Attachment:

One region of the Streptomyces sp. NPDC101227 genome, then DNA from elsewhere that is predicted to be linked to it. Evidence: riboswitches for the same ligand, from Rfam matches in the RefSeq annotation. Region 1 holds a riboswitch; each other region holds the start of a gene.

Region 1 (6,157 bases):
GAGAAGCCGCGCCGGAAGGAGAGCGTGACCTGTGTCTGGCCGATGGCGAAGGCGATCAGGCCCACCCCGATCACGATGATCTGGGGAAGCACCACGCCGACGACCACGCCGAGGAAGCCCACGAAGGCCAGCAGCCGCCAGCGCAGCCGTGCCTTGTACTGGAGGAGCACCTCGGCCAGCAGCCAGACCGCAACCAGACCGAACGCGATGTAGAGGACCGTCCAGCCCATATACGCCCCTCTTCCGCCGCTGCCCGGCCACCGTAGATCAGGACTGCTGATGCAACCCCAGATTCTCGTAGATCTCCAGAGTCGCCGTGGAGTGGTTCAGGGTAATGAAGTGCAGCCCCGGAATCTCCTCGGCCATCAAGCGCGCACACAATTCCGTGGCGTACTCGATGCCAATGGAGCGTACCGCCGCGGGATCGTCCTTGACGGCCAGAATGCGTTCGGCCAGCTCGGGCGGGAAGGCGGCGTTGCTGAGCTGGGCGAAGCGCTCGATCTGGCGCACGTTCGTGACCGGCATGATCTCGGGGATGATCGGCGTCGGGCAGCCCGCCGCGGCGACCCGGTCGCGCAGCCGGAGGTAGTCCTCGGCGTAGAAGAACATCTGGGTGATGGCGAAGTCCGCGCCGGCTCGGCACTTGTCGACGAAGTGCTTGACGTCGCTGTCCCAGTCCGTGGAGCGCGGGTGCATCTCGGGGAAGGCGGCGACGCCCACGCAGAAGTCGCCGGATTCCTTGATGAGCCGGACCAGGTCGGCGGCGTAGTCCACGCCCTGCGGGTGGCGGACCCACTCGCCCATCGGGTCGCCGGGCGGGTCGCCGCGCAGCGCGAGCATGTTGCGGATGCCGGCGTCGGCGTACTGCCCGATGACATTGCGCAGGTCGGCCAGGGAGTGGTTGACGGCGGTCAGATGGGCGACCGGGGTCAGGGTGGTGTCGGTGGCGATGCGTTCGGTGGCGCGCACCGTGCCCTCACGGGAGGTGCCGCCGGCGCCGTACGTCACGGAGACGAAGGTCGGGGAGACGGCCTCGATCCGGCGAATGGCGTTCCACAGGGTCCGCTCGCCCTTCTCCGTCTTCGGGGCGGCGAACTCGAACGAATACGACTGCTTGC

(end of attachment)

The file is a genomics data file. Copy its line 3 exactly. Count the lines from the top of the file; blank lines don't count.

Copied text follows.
GAGAAGCCGCGCCGGAAGGAGAGCGTGACCTGTGTCTGGCCGATGGCGAAGGCGATCAGGCCCACCCCGATCACGATGATCTGGGGAAGCACCACGCCGACGACCACGCCGAGGAAGCCCACGAAGGCCAGCAGCCGCCAGCGCAGCCGTGCCTTGTACTGGAGGAGCACCTCGGCCAGCAGCCAGACCGCAACCAGACCGAACGCGATGTAGAGGACCGTCCAGCCCATATACGCCCCTCTTCCGCCGCTGCCCGGCCACCGTAGATCAGGACTGCTGATGCAACCCCAGATTCTCGTAGATCTCCAGAGTCGCCGTGGAGTGGTTCAGGGTAATGAAGTGCAGCCCCGGAATCTCCTCGGCCATCAAGCGCGCACACAATTCCGTGGCGTACTCGATGCCAATGGAGCGTACCGCCGCGGGATCGTCCTTGACGGCCAGAATGCGTTCGGCCAGCTCGGGCGGGAAGGCGGCGTTGCTGAGCTGGGCGAAGCGCTCGATCTGGCGCACGTTCGTGACCGGCATGATCTCGGGGATGATCGGCGTCGGGCAGCCCGCCGCGGCGACCCGGTCGCGCAGCCGGAGGTAGTCCTCGGCGTAGAAGAACATCTGGGTGATGGCGAAGTCCGCGCCGGCTCGGCACTTGTCGACGAAGTGCTTGACGTCGCTGTCCCAGTCCGTGGAGCGCGGGTGCATCTCGGGGAAGGCGGCGACGCCCACGCAGAAGTCGCCGGATTCCTTGATGAGCCGGACCAGGTCGGCGGCGTAGTCCACGCCCTGCGGGTGGCGGACCCACTCGCCCATCGGGTCGCCGGGCGGGTCGCCGCGCAGCGCGAGCATGTTGCGGATGCCGGCGTCGGCGTACTGCCCGATGACATTGCGCAGGTCGGCCAGGGAGTGGTTGACGGCGGTCAGATGGGCGACCGGGGTCAGGGTGGTGTCGGTGGCGATGCGTTCGGTGGCGCGCACCGTGCCCTCACGGGAGGTGCCGCCGGCGCCGTACGTCACGGAGACGAAGGTCGGGGAGACGGCCTCGATCCGGCGAATGGCGTTCCACAGGGTCCGCTCGCCCTTCTCCGTCTTCGGGGCGGCGAACTCGAACGAATACGACTGCTTGC